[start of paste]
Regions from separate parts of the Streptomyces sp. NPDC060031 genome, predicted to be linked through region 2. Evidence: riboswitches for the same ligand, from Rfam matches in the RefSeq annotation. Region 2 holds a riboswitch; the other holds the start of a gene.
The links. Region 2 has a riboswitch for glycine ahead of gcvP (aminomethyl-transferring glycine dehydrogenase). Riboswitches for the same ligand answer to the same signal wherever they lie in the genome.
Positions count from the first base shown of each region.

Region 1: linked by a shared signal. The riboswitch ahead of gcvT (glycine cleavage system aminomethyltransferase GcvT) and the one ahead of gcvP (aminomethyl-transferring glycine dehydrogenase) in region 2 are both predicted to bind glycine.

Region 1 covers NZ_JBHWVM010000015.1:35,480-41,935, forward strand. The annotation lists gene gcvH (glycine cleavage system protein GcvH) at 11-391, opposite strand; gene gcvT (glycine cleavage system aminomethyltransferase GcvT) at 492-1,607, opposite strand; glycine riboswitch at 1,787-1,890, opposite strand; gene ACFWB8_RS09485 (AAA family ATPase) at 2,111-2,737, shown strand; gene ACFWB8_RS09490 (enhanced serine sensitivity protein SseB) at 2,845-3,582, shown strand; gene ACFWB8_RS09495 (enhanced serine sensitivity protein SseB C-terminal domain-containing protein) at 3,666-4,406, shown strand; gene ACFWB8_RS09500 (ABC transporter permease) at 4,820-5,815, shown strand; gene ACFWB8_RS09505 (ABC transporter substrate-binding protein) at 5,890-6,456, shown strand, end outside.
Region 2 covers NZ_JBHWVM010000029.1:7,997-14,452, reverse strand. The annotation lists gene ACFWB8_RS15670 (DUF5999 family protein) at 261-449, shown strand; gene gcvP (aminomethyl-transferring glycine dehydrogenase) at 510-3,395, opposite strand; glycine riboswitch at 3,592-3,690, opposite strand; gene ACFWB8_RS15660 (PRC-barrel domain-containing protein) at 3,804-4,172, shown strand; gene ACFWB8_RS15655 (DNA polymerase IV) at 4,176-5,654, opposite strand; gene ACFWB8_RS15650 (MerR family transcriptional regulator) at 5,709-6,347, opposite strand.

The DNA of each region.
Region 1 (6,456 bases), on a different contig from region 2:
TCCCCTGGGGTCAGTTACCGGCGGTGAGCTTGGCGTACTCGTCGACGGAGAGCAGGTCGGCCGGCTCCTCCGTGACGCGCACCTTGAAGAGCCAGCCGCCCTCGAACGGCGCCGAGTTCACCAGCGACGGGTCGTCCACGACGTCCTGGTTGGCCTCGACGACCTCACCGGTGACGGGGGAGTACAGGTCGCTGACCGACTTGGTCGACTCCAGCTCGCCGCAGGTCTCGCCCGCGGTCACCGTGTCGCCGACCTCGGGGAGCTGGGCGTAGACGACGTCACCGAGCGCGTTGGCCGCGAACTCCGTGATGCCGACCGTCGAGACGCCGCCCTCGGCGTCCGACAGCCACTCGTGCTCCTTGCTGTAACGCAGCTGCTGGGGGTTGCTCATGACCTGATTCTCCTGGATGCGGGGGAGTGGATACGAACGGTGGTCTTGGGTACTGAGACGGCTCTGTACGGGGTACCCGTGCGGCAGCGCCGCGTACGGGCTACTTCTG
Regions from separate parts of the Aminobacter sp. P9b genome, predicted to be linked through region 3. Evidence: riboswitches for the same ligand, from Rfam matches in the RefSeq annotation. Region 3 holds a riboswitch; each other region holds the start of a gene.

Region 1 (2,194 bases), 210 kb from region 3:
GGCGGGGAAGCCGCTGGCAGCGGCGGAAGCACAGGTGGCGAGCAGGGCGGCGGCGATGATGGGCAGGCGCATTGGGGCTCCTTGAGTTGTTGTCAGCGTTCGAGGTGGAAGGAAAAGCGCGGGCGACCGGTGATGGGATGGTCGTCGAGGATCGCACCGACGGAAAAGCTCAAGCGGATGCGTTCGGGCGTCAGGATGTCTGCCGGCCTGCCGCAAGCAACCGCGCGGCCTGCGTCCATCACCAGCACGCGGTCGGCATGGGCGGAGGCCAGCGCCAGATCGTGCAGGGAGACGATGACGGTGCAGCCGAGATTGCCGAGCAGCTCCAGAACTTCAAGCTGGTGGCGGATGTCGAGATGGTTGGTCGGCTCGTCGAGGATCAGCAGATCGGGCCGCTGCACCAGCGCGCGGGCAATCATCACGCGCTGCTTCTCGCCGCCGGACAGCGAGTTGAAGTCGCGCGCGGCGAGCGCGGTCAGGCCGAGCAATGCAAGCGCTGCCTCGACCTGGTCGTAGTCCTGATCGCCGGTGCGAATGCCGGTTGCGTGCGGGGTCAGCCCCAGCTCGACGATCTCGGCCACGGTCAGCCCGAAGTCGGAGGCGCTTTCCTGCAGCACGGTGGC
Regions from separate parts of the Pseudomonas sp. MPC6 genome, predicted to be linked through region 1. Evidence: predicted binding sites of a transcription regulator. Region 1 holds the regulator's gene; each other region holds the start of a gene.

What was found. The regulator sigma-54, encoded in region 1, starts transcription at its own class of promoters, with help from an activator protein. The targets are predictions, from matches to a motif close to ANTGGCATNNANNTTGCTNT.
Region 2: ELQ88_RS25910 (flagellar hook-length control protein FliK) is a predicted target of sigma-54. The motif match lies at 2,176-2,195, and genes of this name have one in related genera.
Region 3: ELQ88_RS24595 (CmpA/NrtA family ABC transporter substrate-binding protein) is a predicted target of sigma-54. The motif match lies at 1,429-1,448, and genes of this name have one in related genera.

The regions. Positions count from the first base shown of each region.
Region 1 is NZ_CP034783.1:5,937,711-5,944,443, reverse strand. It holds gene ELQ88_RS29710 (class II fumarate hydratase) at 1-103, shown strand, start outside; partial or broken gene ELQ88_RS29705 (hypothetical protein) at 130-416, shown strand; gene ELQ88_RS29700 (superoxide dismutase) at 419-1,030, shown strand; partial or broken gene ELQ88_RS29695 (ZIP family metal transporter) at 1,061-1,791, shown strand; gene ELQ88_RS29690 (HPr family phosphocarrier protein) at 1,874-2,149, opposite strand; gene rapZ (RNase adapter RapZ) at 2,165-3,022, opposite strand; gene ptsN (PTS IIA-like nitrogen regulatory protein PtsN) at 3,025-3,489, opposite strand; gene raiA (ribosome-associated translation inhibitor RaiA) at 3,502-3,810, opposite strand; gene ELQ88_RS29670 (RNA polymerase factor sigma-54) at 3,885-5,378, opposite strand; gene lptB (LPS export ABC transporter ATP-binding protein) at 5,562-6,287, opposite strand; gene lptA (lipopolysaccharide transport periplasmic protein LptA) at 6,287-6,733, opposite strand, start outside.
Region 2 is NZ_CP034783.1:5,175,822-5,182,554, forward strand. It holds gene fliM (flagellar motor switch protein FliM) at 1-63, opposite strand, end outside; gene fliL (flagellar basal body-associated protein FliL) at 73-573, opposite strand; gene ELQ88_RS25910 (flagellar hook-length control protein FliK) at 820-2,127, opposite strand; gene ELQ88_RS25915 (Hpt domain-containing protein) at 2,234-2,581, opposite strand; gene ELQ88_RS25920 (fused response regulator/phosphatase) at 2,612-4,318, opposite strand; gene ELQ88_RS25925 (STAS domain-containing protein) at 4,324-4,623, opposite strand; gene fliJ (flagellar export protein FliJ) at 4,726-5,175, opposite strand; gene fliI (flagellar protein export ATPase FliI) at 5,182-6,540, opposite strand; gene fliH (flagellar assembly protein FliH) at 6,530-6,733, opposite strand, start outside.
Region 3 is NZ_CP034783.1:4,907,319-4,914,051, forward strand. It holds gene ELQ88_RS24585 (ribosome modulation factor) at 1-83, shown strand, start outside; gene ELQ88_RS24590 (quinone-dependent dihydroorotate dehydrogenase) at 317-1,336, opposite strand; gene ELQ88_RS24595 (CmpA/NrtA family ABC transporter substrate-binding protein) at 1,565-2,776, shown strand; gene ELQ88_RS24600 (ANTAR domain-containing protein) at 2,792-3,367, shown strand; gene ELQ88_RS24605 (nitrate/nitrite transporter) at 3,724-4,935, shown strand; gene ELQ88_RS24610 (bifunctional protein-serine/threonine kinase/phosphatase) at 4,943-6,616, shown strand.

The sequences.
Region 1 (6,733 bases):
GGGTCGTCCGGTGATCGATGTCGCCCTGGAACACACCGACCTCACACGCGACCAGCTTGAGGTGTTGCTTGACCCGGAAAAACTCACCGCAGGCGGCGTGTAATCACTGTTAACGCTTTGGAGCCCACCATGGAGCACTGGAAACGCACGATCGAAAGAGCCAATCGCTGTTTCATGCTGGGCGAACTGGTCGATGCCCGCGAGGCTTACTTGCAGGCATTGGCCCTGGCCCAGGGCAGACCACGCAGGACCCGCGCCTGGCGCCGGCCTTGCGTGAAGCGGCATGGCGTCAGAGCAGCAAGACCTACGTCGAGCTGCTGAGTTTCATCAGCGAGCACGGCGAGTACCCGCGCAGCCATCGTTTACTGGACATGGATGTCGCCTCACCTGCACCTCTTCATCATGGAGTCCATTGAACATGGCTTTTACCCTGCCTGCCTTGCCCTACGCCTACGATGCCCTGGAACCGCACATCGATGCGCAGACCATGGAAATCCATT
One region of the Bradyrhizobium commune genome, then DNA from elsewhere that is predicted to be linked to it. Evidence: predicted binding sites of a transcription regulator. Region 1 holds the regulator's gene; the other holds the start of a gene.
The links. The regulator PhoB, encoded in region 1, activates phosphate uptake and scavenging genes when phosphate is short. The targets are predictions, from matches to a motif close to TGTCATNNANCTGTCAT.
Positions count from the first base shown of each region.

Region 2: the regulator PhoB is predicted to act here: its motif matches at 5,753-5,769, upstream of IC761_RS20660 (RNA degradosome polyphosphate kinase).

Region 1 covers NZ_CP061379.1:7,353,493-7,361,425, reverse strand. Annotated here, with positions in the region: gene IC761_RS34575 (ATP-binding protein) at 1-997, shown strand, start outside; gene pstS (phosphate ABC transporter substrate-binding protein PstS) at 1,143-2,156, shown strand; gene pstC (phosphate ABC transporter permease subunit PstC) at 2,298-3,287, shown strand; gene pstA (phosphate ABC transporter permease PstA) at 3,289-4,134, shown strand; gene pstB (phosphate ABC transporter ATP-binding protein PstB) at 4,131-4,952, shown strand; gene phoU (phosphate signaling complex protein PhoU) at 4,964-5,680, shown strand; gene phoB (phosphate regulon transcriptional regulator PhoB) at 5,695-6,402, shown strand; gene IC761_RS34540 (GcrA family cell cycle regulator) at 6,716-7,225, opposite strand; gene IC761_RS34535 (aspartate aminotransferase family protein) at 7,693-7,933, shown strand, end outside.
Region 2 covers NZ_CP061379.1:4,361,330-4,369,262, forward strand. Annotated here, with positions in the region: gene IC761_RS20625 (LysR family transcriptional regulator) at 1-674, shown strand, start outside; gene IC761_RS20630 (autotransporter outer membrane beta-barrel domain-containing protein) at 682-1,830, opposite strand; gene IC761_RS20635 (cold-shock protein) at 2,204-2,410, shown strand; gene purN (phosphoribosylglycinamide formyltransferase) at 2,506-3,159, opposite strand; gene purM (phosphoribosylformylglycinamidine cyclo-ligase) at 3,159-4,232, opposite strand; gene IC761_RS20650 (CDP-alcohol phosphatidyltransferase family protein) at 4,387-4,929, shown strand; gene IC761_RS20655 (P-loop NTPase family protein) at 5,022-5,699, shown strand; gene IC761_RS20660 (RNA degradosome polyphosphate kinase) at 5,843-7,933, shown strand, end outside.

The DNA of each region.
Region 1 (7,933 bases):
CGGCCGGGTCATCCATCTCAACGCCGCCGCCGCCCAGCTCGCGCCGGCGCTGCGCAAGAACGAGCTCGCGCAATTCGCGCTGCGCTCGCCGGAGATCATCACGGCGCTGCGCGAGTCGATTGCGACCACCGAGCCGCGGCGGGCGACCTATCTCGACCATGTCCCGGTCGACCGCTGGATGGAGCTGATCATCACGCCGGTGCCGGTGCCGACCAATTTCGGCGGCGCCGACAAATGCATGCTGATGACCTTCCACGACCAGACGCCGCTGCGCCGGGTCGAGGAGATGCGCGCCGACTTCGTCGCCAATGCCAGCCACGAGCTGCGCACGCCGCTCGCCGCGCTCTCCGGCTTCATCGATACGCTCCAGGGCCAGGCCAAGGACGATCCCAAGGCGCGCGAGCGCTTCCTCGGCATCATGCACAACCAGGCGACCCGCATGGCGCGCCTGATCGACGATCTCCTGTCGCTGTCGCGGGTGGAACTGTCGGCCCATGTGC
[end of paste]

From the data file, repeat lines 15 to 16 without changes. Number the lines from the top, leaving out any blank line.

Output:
Region 2: ELQ88_RS25910 (flagellar hook-length control protein FliK) is a predicted target of sigma-54. The motif match lies at 2,176-2,195, and genes of this name have one in related genera.
Region 3: ELQ88_RS24595 (CmpA/NrtA family ABC transporter substrate-binding protein) is a predicted target of sigma-54. The motif match lies at 1,429-1,448, and genes of this name have one in related genera.